In presenting sales information, it is important to consider the context of the audience. The managers and salespeople represent an internal audience while the customers and shareholders are considered external (Brinkley, Ch. 1). It is also a mix of both primary and secondary members who have the capacity to take immediate action, although that is not the primary purpose of this event. The audience’s position and overall relationship with the company will ultimately determine how they will perceive the information. Especially with sales report data, the shareholders will be much more involved in finding out whether their investment is going well. For the employees, they will focus on the company results as a translation of their performance within their respective division in the company. For the customers, it is important to consider what these results mean to them: higher/lower prices, better/worse service, changes/stability…etc. Finally, it is important to consider what cultural context them come from. This will help alleviate any issues that may arise from non-verbal tactics that may be employed.
In finding the right communication channel to use, it is important to first consider the purpose of the meeting and the limitations. In presenting sales data to a wide variety of people, an oral method is the only logical choice. Depending on the size of the group, either an auditorium or roomy meeting room is best. This gives people space and controls room temperature if the room is crowded. A larger setting would be beneficial because it would allow people to quietly exit to use the restroom without disturbing the presentation. While the messages should be delivered orally, a visual aid in the form of a presentation would be required. Since complex financial data should be delivered via electronic means, this presentation has to be condensed and then presented visually as well to retain as much clarity as possible.
The main goal of the meeting should be too both build goodwill and inform. It thus needs to “inform; build image and goodwill” with accuracy and clarity (Brinkley Ch. 1). As data manipulation offers the option of possibly skewing the data to make it seem more optimistic, the presence of shareholders should prompt me to focus on delivering clear, complete and correct information even if it is bad news. Such honesty and a plan of alternative action (if needed) will build a trustworthy relationship with the audience members. Moreover, the presentation of the data needs to “focus the audience’s attention on specific points” (Brinkley Ch. 2). Because there is so much data that needs to be presented, it is important to make it as clear as possible. For instance, while complex data is usually reserved for electronic means, in this case a visual aid with bottom line numbers will be enough.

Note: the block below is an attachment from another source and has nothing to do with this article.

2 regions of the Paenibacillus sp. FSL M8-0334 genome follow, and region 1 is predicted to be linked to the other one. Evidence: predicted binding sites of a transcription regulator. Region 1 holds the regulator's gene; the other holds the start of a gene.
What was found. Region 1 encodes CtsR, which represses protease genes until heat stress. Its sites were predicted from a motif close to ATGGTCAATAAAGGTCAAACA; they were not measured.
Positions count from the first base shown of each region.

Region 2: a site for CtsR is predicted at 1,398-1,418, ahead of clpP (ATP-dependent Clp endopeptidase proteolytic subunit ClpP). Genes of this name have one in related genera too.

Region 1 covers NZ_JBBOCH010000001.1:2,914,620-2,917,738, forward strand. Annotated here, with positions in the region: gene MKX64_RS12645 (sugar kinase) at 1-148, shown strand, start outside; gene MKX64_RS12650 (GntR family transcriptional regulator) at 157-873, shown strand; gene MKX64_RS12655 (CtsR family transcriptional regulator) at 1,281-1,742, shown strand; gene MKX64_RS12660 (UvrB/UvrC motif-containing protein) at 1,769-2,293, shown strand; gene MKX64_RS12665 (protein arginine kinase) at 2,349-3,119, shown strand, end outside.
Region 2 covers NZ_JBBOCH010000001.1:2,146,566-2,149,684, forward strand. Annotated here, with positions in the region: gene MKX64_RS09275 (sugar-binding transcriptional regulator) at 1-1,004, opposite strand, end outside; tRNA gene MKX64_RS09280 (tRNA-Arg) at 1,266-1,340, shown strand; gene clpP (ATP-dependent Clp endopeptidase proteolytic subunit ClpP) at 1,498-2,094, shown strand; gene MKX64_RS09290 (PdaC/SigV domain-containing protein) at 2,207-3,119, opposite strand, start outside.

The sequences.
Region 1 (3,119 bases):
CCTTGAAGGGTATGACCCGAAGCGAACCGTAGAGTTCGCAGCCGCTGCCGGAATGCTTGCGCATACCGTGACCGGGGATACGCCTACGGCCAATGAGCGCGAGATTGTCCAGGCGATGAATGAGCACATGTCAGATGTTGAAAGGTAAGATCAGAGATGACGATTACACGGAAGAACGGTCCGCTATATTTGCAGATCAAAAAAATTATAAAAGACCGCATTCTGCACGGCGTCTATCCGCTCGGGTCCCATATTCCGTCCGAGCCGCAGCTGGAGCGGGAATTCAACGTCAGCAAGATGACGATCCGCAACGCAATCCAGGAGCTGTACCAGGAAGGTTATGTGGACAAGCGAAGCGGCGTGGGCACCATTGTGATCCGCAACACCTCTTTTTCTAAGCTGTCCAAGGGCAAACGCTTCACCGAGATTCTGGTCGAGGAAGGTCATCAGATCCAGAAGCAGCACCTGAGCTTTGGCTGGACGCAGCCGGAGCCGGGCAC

In terms of presentation structure, following a strict plan will also be important in gaining positive responses. The presentation will begin by showing positive elements or data and building a common ground of success by every member of the organization. Any problems or issues should be packed into the middle of the presentation and delivered quickly, effectively and only once (Brinkley Ch. 2). These problems should be alleviated through a plan of action at the end. In doing so, the audience will not end the meeting with bad news or be upset; instead, they will feel as though the organization is committed to further success. Besides, the law of primacy and recency from psychology suggests that people tend to recall what is said at the start and end the best. Such a strategy would mitigate potentially upset audience members.